Dean to Deliver Keynote at Robotics Conference
Just 50 years ago, robots were largely the stuff of science fiction rather than the fixtures they are today in factories, space exploration, hospitals, the military and a host of other areas.
Reflecting on the achievements of the field and the broad impact of robotics on society, this year’s IEEE International Conference on Robotics and Automation features a set of lectures by leading authorities in the field, including UT Dallas Dean of Engineering and Computer Science Mark W. Spong, who has spent his entire career working to transform robotics from fiction to fact.
Spong and his students have done seminal work in several areas of robotics, including teleoperation, adaptive control and force control. His keynote lecture Wednesday will address the interplay between robotics and control theory. Other keynote speakers will address topics such as robot motion planning, computer vision, machine learning and medical robotics.
“Two keys to developing high-performance robots over the past 50 years have been, first, advancements in our knowledge of the fundamental principles of robot dynamics and control and, second, the increasing power and decreasing cost of semiconductor technology, which has enabled the development of low-cost sensing and control systems and the real-time implementation of computationally intense control algorithms,” said Spong, who holds the Lars Magnus Ericsson Chair in Electrical Engineering at the University’s Erik Jonsson School of Engineering and Computer Science.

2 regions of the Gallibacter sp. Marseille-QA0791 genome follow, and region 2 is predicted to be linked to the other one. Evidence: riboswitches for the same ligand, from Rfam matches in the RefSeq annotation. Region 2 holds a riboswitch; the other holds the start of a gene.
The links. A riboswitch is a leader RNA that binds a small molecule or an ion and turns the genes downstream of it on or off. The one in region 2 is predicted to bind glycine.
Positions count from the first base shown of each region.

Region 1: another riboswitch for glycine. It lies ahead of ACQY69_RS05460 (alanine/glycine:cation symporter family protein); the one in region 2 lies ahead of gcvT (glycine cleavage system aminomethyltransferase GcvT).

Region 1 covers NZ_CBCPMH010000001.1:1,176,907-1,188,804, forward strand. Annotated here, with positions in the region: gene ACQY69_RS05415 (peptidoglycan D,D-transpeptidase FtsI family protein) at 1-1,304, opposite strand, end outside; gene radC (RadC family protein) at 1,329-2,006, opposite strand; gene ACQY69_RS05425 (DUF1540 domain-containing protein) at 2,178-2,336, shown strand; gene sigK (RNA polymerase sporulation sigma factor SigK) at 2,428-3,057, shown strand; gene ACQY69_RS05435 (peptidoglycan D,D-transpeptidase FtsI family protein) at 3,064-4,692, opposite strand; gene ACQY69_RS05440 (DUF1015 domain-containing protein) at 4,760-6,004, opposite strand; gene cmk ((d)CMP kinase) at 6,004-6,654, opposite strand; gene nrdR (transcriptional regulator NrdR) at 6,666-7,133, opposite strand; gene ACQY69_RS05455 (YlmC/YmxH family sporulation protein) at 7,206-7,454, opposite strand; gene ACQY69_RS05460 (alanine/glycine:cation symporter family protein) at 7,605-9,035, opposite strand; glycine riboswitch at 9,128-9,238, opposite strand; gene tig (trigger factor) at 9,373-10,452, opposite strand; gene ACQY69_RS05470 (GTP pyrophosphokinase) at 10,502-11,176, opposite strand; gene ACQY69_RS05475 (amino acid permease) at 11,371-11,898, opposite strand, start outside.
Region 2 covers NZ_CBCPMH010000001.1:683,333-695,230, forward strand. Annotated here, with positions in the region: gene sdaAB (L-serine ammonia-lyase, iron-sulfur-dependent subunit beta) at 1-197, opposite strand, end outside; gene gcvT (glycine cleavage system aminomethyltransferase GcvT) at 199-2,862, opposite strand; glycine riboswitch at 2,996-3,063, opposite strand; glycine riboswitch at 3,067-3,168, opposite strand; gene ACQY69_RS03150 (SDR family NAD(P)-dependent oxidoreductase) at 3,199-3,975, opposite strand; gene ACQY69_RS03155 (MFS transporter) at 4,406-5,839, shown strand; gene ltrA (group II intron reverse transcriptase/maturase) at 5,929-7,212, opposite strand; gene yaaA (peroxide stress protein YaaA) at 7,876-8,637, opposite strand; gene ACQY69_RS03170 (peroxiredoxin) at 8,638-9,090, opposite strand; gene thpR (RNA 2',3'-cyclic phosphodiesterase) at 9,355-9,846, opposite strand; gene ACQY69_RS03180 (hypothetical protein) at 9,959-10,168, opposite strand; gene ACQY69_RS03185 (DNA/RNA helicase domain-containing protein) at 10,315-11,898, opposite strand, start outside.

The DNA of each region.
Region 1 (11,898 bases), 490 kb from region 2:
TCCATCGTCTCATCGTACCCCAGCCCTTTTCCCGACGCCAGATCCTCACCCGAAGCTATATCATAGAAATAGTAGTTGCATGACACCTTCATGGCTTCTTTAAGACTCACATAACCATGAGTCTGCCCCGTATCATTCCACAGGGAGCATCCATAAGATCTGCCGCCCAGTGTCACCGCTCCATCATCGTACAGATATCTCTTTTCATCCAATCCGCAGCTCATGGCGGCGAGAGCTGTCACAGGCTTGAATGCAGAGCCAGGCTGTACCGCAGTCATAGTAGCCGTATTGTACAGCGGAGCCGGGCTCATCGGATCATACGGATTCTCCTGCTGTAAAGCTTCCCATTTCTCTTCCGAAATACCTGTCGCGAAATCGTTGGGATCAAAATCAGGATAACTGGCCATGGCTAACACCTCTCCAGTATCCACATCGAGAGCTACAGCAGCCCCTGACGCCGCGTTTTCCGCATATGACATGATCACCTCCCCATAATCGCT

“It is very gratifying to have been able to participate in the development and maturation of the field of robotics, and I am honored to be part of this event with colleagues whose work I have greatly admired over the years,” he added. “I am sure the next 50 years of robotics will lead to as yet undreamed of advancements and applications.”
The 2010 IEEE International Conference on Robotics and Automation is being held May 3-8 in Anchorage, Alaska.Dean Mark W. Spong’s keynote lecture will address the interplay between robotics and control theory.
Media Contact: The Office of Media Relations, UT Dallas, (972) 883-2155, [email protected].